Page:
Some Perspectives on Managing Water Demand: Public and Expert Views

Canadian Water Resources Journal (Impact Factor: 1.33). 01/1984; 9(4):9-18. DOI: 10.4296/cwrj0904009


An investigation was undertaken to explore two aspects of water demand management strategies. The first aspect involved comparing and contrasting the public’s and expert’s perceptions of various water demand management techniques. The second part of the study involved an examination of people’s attitudes, behaviours, motivations and satisfactions with regard to water conservation. A survey was conducted during the late spring of 1984 which collected data from a random sample of citizens in the communities of Kitchener and Waterloo, Ontario and from the participants in a symposium on water demand management. Data from the 39 public respondents and the 33 expert respondents were analyzed. The results of the comparative analysis indicated that the experts perceive rate structure strategies as being more effective than do the public. Although both groups rated education strategies significantly higher than other demand management options, the experts tended to underestimate the full extent of the public’s belief in reduction. Data from the respondents were also subjected to dimensional analysis and relationships between the dimensions were examined. The results indicate that people hold not one but several conservation related attitudes and they report deriving a series of separate and distinct satisfactions from conservation behaviours. The satisfactions were not global concepts but were quite specific involving, for instance, frugality and participation. These findings have both practical and theoretical relevance. The practical benefits come from the potential to devise more effective demand management techniques. It would seem wise to avoid developing water demand programs which are based upon preconceptions of what the public thinks. It is more effective, and less embarrassing, to discover the differences between the public’s and the experts’ knowledge and preference structure during development of a program than to have these differences surface during implementation of one’s plan. Our theoretical understanding of why people bother to conserve resources may be improved by investigating more than just attitude-behaviour consistency or the effects of extrinsic rewards. More research attention should be given to satisfactions derived from environmentally appropriate behaviour.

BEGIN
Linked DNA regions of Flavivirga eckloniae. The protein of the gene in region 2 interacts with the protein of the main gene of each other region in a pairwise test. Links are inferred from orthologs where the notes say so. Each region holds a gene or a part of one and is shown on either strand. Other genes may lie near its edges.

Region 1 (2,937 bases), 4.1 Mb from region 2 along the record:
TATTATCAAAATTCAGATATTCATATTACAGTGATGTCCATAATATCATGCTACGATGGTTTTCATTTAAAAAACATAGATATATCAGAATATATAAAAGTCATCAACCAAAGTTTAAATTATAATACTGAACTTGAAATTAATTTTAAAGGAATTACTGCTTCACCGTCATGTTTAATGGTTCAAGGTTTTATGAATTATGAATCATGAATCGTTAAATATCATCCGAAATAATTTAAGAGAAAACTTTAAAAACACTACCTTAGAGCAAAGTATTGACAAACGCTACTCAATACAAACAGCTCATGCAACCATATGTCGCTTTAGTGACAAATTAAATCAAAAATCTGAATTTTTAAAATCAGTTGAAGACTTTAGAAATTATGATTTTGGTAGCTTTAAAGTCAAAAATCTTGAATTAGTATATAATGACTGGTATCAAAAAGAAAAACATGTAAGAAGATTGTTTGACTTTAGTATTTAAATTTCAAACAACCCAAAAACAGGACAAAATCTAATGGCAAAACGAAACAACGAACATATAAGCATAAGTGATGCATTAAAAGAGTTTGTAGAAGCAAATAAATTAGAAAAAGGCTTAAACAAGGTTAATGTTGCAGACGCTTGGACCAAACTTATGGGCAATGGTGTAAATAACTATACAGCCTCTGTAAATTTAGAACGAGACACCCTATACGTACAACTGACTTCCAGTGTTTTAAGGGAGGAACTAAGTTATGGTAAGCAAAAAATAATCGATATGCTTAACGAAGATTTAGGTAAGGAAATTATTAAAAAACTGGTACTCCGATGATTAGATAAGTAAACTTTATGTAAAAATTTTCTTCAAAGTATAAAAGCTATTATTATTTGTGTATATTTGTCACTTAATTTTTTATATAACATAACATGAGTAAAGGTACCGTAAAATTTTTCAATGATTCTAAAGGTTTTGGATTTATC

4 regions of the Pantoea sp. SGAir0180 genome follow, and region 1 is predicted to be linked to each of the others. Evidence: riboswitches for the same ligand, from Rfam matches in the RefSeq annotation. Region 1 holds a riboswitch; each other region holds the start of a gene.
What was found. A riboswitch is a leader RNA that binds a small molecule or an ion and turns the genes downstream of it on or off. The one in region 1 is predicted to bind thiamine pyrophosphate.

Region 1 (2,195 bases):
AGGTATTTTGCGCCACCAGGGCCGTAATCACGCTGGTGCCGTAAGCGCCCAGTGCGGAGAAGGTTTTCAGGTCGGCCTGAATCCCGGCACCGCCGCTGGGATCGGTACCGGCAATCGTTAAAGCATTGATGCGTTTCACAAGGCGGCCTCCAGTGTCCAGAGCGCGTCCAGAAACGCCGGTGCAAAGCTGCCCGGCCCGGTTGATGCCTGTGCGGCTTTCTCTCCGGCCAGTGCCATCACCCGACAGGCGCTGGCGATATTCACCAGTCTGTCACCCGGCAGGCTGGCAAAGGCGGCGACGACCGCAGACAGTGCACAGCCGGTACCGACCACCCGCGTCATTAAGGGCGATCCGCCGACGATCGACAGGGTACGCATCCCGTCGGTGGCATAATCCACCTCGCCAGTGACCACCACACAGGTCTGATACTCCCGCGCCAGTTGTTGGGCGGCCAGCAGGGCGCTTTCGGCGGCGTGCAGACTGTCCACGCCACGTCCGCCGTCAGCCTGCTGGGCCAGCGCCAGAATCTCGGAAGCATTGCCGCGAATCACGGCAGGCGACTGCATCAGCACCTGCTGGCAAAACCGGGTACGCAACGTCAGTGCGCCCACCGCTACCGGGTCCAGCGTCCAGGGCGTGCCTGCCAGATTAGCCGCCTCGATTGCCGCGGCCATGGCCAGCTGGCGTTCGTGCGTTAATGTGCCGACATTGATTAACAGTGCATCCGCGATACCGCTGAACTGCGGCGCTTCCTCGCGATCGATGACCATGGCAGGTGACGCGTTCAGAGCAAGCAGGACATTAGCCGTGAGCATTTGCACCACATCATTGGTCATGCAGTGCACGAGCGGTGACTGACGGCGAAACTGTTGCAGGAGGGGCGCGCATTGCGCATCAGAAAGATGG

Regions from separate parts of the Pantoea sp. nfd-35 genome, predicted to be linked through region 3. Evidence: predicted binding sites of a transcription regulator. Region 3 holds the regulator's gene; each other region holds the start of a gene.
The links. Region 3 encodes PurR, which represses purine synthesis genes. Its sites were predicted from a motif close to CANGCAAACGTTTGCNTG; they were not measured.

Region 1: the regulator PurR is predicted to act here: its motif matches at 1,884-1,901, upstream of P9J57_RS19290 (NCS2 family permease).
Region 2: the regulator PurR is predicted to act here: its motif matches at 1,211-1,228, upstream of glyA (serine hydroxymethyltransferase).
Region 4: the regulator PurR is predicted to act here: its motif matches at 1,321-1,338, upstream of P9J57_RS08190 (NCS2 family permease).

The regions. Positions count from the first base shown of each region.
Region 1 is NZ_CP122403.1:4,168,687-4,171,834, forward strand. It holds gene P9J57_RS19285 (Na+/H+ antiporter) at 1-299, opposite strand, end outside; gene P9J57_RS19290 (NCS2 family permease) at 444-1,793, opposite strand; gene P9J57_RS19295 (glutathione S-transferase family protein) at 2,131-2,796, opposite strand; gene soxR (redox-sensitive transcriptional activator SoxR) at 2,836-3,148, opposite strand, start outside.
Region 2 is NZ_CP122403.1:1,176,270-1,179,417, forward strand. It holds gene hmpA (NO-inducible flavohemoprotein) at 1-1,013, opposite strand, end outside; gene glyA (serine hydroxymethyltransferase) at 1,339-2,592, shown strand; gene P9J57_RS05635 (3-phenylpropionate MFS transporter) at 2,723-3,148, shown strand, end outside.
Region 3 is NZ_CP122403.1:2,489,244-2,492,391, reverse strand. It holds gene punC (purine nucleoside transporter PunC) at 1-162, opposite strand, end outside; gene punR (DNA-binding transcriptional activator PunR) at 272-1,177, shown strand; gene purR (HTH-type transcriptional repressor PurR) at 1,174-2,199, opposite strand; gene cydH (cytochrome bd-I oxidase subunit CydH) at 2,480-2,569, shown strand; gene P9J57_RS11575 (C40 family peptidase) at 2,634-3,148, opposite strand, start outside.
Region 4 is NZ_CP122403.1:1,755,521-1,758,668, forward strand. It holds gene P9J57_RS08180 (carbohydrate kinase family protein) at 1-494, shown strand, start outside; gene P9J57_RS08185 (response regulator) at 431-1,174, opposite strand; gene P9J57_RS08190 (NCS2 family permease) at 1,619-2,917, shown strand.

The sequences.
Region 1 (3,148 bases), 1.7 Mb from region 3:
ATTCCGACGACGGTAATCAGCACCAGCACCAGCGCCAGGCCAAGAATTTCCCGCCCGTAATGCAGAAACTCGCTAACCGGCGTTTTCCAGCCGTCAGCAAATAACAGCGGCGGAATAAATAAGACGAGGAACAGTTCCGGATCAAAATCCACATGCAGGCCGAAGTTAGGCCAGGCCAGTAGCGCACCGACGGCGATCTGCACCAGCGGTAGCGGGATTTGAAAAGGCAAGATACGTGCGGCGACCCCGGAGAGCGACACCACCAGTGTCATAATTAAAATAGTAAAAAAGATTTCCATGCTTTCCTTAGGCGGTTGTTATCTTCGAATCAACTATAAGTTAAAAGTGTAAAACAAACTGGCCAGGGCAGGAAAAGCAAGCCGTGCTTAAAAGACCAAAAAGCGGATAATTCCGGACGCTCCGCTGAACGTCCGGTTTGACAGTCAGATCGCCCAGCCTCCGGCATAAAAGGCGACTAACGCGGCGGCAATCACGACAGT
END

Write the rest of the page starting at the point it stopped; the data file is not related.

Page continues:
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Available from: Raymond K De Young, Dec 30, 2013
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    • "Much of the WDM research has focused on questions of technical infrastructure or public responses to regulations and pricing (de Young and Robinson 1984; Winpenny 1994; Renwick and Archibald 1998; Rogers et al. 2002). Fewer studies have examined practitioners—the people responsible for implementing WDM within organizations—and their ability and willingness to adopt, implement, and, most critically, to sustain WDM (Sawyer 1983; de Young and Robinson 1984; Wescoat 1986, 1987). The neglect of the social variable—of practitioners' fallibility and influence on decision making and policy—could be one explanation for the limited, sustained success of WDM policies. "
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